Still, that wasn’t why he won. Coyote’s “life” consisted of Slinko’s orders and Slinko’s fights. He didn’t have family, he hadn’t been with a woman since he left California almost two years before…and as far as he knew, he had nothing to look forward to. Every so often he would have a dream, mostly at night while he was asleep and the ugliness around him was invisible. He would dream that he was a “real” fighter. He dreamed that he trained in a real gym with a real trainer and come Saturday night, his pick of music was played overhead while he bounced on his toes down the long hallway that would lead to thousands of adoring fans and the brightly lit, well-padded cage in the center of it all.
There was no cage where Coyote fought…just a circle made of bricks. He stood on cement in the center of that circle with his opponent, while the bloodthirsty onlookers made bets on who would still be standing when it was all over. At least the surface encouraged him to stay on his feet. His head had hit the floor so many times that he wasn’t sure his brain could take another concussion. He learned how to fall and he learned how to deal with the pain. It was his life…for what it was worth.
Slinko did pay them when they won…a little. The apartment he so “kindly” allowed Coyote to use had been completely unfurnished. He used his winnings to buy some furniture, dishes, and his most valuable possession…a console television set. It wasn’t one of those newfangled color TVs and there was no antenna on the building…so the picture was fuzzy most of the time and it only got two channels. But the voices of people that weren’t yelling at him…to hit someone, hurt someone, draw blood, or kick ass…soothed his aching soul. He watched things like The Brady Bunch and Leave It to Beaver and tried to imagine how different his life may have been if he’d been raised by Mike and Carol Brady, or Ward and June Cleaver…instead of his parents, God rest their souls.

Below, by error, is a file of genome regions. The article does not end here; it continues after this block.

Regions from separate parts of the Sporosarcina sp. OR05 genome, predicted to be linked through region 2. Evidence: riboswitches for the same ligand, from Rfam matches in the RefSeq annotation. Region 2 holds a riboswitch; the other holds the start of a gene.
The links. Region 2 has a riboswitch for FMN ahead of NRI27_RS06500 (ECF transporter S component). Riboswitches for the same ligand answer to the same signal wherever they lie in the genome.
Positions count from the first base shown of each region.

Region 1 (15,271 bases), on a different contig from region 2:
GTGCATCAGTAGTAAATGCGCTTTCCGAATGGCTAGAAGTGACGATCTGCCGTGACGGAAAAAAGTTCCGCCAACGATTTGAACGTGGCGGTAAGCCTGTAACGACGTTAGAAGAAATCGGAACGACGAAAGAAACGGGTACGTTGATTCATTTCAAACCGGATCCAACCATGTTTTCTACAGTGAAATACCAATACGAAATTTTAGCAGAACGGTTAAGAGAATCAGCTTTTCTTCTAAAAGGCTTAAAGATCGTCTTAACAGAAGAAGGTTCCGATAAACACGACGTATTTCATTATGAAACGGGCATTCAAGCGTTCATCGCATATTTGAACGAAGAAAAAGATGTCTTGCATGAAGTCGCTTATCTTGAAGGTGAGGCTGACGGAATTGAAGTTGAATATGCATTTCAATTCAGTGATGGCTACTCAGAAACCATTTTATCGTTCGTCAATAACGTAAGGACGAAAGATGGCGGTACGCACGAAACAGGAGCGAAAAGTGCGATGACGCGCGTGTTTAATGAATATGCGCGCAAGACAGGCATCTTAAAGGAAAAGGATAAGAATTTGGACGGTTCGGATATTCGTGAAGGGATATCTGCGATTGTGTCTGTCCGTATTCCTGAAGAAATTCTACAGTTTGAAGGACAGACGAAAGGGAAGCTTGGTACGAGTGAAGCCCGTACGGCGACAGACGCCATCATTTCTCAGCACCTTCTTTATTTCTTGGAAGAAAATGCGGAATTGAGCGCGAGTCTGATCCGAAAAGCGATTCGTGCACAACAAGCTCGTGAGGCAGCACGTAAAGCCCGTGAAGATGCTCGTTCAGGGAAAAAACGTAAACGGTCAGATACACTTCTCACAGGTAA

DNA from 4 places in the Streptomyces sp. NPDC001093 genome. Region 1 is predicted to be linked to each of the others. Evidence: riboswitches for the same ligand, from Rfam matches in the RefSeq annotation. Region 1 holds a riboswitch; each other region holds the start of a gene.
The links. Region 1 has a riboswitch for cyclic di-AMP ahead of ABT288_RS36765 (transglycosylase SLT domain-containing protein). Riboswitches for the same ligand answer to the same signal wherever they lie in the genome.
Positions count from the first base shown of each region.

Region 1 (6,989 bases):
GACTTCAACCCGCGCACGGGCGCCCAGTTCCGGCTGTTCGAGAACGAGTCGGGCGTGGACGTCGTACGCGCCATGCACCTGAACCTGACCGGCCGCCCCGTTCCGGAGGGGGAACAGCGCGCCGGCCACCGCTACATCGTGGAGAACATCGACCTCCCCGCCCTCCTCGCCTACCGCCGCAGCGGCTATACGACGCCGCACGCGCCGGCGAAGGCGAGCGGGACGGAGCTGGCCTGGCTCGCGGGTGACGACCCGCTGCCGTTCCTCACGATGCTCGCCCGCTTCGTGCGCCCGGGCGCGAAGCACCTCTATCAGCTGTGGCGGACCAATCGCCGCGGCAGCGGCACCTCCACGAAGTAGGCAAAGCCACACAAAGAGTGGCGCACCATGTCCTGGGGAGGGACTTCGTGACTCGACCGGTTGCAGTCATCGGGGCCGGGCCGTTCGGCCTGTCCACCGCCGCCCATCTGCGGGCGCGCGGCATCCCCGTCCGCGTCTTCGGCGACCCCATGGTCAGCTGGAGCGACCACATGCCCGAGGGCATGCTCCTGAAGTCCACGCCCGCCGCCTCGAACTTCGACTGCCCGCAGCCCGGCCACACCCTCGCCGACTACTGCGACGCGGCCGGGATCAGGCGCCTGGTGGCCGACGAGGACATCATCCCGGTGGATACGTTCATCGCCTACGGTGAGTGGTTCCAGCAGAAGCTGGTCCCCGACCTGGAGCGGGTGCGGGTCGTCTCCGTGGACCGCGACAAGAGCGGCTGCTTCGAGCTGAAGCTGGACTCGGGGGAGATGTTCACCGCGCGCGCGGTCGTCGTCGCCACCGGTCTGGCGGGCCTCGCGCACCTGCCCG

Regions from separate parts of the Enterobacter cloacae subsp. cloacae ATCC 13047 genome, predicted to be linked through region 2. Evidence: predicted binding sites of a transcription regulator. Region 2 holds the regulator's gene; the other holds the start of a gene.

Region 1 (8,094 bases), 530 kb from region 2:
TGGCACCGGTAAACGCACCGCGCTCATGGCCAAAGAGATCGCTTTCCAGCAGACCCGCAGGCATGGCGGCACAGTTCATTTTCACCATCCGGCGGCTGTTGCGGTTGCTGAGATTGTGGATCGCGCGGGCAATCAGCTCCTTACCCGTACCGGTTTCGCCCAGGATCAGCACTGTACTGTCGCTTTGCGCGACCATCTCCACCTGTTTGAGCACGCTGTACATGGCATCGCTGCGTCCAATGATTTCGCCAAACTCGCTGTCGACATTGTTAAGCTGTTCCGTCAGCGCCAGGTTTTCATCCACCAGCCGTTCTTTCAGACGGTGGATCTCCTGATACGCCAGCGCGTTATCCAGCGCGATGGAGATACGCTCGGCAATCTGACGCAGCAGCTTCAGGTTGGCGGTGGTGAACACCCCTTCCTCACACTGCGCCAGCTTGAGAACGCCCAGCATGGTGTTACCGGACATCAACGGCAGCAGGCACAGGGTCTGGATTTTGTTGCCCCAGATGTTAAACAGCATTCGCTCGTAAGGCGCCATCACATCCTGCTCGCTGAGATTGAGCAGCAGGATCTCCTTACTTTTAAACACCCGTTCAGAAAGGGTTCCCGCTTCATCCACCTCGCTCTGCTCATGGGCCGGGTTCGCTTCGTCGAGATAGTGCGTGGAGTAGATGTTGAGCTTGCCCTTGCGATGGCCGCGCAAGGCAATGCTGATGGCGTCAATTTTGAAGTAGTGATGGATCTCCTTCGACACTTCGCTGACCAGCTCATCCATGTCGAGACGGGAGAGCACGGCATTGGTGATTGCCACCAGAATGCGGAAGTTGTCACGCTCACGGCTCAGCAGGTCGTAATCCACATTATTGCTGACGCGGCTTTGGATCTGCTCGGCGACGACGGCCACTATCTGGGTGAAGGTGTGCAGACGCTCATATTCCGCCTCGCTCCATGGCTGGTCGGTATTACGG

It didn’t matter what he imagined, however. He knew what his reality was. Tonight, Slinko had met him in a small room in the back of the warehouse, and he’d told him that the opponent he was about to go up against would be his toughest yet. Slinko was being extra nice. He told Coyote that he had put him instead of one of the other guys up against Viper because he was the “best” and Slinko knew he could do this. He told him that he’d get a big bonus if he won this one…enough to buy a color television and a new antenna. At the end of Slinko’s long spiel, he had told Coyote to be sure and let him know if he didn’t think he was up to winning tonight. He had a lot of money riding on the fight, and if need be, Coyote could be “replaced.” Coyote knew what that meant. In his mind, anyway, it meant that he would be on his way to that seat in hell he was sure the devil had reserved for him, and Slinko’s life would go on…sans a few hundred thousand dollars, and down another fighter.
“I got this,” was all Coyote had said. Now as he walked toward the circle and got a glimpse of “Viper,” death almost sounded more inviting. He took his place on the other side of the circle and quickly, without pulling his head all the way up, he took stock of who was in the room. Coyote was not an educated man, by any means. But he wasn’t stupid, either. He did have one ace in the hole, just in case an opportunity to use it ever presented itself. Coyote had an almost photographic memory. He remembered every face he ever saw, and if there was a name to be put to it, he would remember that as well. These illegal fights that took place in the midst of an empty warehouse in the center of nowhere and under the cover of night were not a poor man’s paradise. Only rich men came here to play. These men were important men in the community. They were doctors and lawyers, cops and politicians. Most of them were married with children…but it was rare that the woman draped over their arm wore a wedding ring or went by the name of “Mommy.”